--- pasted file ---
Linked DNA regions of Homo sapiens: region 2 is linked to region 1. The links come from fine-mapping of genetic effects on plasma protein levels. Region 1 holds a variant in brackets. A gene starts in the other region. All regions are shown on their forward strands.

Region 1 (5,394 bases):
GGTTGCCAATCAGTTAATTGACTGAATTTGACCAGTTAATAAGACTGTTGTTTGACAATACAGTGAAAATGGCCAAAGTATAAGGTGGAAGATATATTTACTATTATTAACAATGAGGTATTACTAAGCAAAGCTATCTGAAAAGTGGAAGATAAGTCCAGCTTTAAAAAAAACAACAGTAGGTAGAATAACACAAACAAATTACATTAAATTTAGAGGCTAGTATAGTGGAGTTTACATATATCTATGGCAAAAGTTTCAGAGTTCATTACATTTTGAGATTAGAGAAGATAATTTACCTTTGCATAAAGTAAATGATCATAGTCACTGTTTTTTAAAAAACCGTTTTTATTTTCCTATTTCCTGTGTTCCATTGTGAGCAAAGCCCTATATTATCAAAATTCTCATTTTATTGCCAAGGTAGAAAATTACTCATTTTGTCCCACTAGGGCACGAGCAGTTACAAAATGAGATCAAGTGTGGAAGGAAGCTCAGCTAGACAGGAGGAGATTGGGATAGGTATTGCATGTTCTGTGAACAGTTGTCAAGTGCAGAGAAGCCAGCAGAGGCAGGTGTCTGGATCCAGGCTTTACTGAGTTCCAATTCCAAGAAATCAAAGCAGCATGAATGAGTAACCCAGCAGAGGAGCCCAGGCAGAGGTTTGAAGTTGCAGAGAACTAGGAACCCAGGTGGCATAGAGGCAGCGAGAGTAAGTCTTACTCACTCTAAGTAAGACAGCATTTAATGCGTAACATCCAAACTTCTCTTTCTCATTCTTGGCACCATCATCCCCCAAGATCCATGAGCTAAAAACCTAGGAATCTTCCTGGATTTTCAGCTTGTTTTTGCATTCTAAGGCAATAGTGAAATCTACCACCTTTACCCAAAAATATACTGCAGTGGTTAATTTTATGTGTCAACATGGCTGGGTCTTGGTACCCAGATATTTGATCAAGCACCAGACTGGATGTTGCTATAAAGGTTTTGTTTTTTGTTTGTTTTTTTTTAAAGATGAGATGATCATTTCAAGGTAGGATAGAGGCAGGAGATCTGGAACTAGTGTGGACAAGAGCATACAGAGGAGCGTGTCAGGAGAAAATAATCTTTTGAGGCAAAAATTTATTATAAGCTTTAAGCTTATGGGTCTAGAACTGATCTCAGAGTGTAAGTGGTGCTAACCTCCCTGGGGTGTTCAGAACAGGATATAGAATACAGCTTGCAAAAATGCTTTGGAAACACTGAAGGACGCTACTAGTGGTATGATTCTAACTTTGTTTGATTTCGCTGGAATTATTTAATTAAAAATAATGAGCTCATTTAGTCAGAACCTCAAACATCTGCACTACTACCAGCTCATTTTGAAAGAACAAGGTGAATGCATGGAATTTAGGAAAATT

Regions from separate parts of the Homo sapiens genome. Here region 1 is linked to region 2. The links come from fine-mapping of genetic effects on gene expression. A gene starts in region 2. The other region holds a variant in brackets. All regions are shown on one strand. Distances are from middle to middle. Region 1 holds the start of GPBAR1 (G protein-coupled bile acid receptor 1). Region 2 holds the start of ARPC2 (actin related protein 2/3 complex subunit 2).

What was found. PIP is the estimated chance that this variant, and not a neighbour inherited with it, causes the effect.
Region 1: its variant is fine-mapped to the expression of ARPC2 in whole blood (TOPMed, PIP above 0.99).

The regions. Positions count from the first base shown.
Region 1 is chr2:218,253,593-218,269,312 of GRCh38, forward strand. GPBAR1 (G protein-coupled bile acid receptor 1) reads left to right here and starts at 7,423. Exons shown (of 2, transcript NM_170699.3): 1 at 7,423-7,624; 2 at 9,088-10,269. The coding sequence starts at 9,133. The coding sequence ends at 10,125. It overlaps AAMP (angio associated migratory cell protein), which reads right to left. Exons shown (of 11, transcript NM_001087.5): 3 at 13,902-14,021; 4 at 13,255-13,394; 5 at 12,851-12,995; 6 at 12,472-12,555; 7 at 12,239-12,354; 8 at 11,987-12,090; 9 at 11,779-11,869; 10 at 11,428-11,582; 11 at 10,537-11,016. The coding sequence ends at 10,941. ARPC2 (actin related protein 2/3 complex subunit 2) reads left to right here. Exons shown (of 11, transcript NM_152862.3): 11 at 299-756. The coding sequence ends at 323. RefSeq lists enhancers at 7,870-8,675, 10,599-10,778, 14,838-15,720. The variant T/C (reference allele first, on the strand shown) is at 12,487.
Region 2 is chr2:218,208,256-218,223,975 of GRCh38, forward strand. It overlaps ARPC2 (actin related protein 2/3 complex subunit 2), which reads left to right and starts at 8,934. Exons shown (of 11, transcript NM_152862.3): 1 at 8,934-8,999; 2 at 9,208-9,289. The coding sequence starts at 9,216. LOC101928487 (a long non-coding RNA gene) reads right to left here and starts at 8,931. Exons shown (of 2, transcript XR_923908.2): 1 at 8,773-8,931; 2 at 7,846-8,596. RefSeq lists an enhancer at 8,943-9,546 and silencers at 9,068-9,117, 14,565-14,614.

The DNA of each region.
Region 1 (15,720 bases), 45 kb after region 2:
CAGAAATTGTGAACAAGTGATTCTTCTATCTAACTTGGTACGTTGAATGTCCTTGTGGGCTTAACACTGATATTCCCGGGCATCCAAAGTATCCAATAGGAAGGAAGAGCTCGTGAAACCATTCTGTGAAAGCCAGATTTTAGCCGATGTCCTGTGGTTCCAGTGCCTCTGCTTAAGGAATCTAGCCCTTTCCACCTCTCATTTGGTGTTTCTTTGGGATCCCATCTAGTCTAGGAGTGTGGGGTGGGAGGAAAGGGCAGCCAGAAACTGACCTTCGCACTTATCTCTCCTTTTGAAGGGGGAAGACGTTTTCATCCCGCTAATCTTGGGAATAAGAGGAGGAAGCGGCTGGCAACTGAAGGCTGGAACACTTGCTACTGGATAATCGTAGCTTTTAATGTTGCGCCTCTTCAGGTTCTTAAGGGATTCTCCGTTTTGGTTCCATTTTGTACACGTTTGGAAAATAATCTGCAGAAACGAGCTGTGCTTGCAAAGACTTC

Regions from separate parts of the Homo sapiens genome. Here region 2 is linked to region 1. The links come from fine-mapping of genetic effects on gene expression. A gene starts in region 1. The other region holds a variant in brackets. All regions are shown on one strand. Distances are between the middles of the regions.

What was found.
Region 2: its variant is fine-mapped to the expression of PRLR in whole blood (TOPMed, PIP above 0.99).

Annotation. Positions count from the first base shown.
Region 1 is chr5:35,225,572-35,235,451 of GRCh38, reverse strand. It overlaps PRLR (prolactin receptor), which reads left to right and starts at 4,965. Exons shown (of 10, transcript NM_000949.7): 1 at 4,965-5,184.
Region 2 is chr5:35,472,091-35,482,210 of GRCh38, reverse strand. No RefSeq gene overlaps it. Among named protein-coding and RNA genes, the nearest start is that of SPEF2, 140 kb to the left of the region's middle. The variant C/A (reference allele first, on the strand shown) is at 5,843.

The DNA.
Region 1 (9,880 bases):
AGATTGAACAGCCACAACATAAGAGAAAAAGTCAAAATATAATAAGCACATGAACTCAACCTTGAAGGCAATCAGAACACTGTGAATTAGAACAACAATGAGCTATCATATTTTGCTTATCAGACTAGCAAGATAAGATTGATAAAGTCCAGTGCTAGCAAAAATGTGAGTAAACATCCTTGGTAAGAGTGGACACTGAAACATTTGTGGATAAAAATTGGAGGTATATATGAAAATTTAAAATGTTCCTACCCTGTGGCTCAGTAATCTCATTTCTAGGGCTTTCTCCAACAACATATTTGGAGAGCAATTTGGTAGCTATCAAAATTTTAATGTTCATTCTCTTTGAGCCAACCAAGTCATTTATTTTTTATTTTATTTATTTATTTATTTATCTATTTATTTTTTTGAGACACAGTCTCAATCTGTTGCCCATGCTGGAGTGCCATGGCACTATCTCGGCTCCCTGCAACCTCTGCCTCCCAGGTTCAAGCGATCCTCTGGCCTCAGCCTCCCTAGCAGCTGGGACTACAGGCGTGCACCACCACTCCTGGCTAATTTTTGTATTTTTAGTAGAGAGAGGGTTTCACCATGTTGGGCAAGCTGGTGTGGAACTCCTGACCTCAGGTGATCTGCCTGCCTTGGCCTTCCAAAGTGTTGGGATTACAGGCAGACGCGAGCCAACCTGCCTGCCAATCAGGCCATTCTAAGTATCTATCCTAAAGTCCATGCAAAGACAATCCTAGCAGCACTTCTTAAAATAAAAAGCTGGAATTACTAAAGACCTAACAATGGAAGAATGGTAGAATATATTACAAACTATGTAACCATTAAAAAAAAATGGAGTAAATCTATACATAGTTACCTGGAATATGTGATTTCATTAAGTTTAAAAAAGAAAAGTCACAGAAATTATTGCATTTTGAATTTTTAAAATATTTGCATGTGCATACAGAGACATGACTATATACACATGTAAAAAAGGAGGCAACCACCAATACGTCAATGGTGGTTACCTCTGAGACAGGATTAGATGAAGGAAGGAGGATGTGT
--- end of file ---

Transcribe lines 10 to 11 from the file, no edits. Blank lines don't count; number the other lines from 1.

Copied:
The DNA of each region.
Region 1 (15,720 bases), 45 kb after region 2: